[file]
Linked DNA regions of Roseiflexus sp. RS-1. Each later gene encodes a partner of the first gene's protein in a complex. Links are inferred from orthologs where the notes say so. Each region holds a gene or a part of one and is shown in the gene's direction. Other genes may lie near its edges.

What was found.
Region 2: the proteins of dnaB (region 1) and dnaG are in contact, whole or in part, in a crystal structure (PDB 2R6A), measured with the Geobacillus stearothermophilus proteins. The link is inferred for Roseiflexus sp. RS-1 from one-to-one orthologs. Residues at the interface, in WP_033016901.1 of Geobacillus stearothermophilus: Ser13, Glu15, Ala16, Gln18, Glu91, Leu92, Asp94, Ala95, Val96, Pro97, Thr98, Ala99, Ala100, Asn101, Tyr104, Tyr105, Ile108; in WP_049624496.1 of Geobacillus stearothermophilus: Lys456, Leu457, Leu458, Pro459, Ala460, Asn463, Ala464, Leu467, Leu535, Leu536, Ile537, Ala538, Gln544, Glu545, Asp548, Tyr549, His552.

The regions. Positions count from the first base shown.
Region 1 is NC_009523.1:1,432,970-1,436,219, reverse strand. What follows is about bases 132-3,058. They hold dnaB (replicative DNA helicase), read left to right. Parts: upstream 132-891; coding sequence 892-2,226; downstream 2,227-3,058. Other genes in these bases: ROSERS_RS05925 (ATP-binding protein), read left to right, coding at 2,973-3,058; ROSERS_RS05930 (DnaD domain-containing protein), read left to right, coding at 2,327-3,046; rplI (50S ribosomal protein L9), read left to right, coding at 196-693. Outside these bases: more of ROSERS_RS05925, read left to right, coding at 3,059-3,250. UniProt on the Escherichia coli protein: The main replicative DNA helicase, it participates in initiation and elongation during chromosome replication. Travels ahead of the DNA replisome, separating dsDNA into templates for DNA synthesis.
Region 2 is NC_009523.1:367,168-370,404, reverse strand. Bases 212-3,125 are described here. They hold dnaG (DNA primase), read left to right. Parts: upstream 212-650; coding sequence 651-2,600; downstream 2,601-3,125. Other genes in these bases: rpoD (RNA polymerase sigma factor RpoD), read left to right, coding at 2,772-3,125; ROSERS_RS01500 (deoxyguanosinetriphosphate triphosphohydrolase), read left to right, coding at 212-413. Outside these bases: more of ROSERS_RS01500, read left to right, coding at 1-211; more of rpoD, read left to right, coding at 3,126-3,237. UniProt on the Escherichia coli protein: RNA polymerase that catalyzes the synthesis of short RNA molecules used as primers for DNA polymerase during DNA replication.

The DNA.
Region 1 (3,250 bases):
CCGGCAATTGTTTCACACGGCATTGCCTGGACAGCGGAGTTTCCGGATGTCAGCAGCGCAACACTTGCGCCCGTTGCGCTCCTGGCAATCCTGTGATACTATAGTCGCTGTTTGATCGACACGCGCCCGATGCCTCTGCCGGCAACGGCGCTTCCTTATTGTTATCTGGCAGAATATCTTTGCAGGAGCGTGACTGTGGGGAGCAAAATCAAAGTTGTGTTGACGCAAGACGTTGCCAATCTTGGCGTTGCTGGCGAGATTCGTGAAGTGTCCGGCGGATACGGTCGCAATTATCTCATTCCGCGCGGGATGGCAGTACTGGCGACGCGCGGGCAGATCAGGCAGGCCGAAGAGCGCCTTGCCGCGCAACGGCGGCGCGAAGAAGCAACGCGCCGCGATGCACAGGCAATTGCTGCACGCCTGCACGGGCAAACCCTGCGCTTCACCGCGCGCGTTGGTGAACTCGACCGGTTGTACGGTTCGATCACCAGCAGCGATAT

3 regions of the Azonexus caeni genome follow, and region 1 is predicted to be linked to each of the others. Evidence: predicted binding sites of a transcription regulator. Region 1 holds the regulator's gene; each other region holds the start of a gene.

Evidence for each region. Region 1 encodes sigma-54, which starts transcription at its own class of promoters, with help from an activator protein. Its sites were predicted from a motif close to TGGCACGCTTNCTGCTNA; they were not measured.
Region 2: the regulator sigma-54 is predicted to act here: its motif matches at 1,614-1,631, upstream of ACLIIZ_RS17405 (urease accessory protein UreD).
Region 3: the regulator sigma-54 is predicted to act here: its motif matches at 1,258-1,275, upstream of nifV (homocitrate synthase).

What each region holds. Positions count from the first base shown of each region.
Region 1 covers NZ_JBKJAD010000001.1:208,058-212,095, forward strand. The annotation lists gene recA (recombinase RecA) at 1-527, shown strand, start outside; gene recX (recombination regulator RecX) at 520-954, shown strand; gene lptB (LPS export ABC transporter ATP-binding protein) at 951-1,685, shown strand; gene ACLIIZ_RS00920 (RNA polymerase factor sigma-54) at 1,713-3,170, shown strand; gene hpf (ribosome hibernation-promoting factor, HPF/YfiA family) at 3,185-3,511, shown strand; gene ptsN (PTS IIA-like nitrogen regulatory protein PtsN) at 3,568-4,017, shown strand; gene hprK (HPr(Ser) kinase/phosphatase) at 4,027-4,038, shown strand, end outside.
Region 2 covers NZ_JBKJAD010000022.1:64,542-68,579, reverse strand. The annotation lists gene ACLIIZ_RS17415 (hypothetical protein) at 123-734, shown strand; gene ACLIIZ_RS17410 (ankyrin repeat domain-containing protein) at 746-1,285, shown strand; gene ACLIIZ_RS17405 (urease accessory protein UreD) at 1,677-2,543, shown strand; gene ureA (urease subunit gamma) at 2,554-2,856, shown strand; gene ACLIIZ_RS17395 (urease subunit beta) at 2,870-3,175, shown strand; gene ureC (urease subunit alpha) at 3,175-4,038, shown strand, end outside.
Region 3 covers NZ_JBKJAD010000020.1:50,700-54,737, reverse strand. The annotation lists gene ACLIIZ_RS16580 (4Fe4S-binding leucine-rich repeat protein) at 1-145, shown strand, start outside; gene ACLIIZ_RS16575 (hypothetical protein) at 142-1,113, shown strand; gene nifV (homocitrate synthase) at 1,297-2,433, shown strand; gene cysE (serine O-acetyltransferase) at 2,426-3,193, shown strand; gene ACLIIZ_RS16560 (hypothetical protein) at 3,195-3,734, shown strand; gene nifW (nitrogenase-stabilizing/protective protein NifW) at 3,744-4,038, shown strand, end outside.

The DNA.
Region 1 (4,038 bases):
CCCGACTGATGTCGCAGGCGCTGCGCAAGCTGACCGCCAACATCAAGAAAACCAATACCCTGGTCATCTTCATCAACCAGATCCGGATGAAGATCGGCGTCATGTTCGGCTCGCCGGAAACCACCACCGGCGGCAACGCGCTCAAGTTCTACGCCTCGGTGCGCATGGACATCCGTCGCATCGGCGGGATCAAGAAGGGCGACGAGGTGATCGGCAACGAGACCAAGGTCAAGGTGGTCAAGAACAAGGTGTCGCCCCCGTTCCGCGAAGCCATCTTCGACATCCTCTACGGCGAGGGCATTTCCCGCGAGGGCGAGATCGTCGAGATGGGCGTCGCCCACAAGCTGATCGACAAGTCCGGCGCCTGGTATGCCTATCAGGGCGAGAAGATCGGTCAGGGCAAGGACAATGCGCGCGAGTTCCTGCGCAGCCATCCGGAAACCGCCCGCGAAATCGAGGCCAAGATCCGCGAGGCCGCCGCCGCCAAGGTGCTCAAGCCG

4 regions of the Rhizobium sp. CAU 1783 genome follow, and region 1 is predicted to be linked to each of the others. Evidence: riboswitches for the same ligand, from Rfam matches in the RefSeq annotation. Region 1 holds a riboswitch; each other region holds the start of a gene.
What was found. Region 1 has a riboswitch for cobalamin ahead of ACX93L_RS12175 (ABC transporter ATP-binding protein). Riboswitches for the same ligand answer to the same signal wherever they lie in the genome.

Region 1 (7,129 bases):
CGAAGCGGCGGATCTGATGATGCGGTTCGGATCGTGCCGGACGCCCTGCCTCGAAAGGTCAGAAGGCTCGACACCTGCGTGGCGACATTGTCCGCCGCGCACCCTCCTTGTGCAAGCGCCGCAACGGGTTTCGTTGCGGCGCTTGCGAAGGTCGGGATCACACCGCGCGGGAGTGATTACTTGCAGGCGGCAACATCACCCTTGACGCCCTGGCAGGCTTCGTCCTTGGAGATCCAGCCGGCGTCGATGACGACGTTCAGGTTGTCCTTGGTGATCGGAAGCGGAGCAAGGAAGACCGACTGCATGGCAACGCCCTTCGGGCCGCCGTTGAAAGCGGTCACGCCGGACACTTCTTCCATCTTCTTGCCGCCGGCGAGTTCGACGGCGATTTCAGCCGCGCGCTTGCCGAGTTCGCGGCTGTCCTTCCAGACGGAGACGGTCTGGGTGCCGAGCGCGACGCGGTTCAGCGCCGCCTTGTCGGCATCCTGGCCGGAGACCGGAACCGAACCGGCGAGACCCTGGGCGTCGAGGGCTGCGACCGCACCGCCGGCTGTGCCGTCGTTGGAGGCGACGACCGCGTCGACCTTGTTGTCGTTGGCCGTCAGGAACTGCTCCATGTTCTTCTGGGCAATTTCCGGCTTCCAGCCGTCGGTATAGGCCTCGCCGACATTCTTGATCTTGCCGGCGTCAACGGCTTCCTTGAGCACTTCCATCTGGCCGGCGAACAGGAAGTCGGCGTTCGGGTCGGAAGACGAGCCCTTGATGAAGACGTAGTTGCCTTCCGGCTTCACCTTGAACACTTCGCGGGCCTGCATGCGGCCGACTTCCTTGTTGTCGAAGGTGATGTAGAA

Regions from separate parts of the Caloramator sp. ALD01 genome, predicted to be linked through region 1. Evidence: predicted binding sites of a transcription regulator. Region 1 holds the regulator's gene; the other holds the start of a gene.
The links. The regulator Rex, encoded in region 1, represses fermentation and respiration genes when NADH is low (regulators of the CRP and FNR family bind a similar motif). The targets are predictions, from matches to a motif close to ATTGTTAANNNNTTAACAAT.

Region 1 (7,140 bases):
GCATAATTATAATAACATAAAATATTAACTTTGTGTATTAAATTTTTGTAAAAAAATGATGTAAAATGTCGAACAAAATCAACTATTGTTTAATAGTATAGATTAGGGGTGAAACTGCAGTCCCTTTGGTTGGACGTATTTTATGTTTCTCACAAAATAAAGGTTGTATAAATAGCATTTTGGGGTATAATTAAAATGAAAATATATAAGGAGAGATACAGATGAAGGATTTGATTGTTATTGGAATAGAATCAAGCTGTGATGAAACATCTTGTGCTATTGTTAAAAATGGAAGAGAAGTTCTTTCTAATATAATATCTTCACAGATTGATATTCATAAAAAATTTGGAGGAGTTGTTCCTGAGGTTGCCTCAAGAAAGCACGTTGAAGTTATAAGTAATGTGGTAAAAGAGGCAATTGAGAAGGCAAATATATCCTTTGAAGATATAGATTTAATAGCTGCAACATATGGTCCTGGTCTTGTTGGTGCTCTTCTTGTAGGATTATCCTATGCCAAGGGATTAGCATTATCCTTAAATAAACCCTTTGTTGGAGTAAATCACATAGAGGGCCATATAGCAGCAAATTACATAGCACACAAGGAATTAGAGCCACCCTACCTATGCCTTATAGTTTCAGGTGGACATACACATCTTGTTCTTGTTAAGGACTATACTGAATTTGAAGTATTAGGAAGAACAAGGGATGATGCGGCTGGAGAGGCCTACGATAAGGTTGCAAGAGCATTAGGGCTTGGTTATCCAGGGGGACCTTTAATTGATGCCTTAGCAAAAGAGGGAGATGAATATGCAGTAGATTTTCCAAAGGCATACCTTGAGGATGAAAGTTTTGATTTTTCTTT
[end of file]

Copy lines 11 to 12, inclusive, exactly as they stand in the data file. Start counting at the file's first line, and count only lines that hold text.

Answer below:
Evidence for each region. Region 1 encodes sigma-54, which starts transcription at its own class of promoters, with help from an activator protein. Its sites were predicted from a motif close to TGGCACGCTTNCTGCTNA; they were not measured.
Region 2: the regulator sigma-54 is predicted to act here: its motif matches at 1,614-1,631, upstream of ACLIIZ_RS17405 (urease accessory protein UreD).